At the beginning of Lisa Immordino Vreeland’s latest documentary, subject Cecil Beaton is described as a fashion designer, photographer, an author, and a dandy. How can one man be all those things, defining every facet of popular culture from publishing to clothing? It’s all laid out in Love, Cecil, a tightly wound journey into the life and mind of Beaton himself. Told through diary entries written by Beaton (and narrated by actor Rupert Everett) Love, Cecil tells the story of a man searching for love with the “fleeting moments” of life, dreaming along the way that he wouldn’t lead a life of insignificance.
Beaton considered himself a “dreamer” and that opened up his imagination to capturing the glittering, fantasy world unraveling before him. As England transitioned from the Edwardian era to the 1920s – the time of the “bright young things” and the flapper – Beaton was torn between two worlds. He loved the formal elegance of the time gone by, yet couldn’t help wanting to be part of the new lively movement cropping up around him. As various talking heads mention, the 1920s, particularly Beaton’s crowd which included Stephen Tennant, the Jungman sisters, and others were a time of elegance and vitality. Just hearing their reminisces, these people living in 2017 are jealous of Beaton.
Yet, while living in the present (at the time), Beaton was immortalizing the past. He gravitated to the theater, a continuing source of inspiration for him, and became fascinated with fashion and photography while looking at a picture of dramatic star, Lily Elsie. His work, both before and during his time in Hollywood, always contained a mix of time periods. His characters lived in a multitude of different times and thus looked timeless. One interview subject laughs at Beaton’s decision to take tin foil and place it on the walls during a photo, proof of the photog’s genius that something “we used to wrap our food” could lead to an indelible image.
People speak throughout the film, leading to a cacophony of different voices. Major denizens of the fashion world including Hamish Bowles and Isaac Mizrahi lend their voices to discussing how Beaton shaped fashion. He created the collage style of photography, and his drawing style was unique, though it did get him fired from Vogue after allegations of antisemitism popped up. There are also the words of Beaton himself. Everett’s smooth, polished tone is perfectly suited for the grand elegance that is Beaton’s prose. Listening to the combination of recitation and words is the perfect embodiment of why Beaton is so compelling. He captures the beauty of a time gone by while also being enamored that he lives within it.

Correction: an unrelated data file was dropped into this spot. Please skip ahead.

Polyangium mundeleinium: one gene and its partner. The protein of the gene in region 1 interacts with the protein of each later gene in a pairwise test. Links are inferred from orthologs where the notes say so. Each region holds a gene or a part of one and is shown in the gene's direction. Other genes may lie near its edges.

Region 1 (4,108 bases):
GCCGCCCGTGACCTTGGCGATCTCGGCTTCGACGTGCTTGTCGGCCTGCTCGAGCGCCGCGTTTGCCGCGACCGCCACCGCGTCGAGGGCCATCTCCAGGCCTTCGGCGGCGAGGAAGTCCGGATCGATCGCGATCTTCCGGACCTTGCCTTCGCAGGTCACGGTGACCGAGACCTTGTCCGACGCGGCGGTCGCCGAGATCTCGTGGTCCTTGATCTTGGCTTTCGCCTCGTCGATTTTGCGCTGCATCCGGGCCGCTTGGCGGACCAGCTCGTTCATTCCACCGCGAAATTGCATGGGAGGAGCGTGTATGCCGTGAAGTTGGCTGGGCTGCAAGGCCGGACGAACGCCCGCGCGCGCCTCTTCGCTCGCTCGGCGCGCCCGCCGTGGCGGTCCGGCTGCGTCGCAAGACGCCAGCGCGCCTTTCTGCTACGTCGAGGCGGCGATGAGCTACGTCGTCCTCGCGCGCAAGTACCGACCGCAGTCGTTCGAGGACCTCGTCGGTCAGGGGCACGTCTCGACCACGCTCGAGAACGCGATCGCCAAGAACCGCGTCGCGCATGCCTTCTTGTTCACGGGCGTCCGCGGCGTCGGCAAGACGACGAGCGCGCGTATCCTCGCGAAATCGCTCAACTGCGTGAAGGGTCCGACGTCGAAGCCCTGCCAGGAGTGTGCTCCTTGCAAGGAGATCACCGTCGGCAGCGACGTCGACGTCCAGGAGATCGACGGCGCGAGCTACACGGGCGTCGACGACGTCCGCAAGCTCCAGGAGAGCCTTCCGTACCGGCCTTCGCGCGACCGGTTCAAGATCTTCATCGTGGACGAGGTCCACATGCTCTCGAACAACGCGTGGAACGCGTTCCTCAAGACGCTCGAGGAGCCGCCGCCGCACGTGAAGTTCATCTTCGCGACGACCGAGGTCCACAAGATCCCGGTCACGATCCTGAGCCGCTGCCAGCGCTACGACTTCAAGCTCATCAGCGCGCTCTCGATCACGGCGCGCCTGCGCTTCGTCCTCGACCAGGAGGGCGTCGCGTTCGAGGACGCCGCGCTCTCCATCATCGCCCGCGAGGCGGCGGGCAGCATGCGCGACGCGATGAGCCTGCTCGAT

Towards the end of Beaton’s life, once people he’s loved have passed on, he opines about how he tends to veer towards mourning the loss of the time period as opposed to celebrating that he got to be part of it. For a man with such joie de vivre this has to hurt. To have been involved with so many bright young things of different eras, from Salvador Dali to Marilyn Monroe, only to have time get away from you. At one point Bowles himself says he wishes Beaton was around to look at the state of celebrity. How would Beaton respond to Kim Kardashian? Would he write about her in his diaries?
But what speaks the loudest, and what Vreeland makes a point of including in nearly every frame, is Beaton’s work. You have your George Hurrell’s and Richard Avedon’s, who are fantastic in their own right, but there’s nothing quite like seeing a Cecil Beaton photo or design. Vreeland gives plenty of time to the art Beaton hath wrought and seeing this on a big screen turns Love, Cecil into a virtual art museum. The man’s portraiture going back to the ’30s is just breathtaking with stark interplays of black and white. Even once Beaton transitioned to color, most prominently capturing Mick Jagger, there’s just something tactile about his work.
Interwoven amongst the art is information about Beaton’s three loves – Peter Watson, Kin Hoitsma, and Greta Garbo. Beaton only gives glimpses into his own relationships, always feeling he was second-best to the man he truly loved, Watson. Professionally, Beaton was on top of the world, but personally, he always felt he was lacking.
There’s so much that happens within Beaton’s life, all captured in Love, Cecil. Whether you’re a fan of Beaton’s work or love Old Hollywood portraiture, this is an enchanting documentary about the best of the bright young things.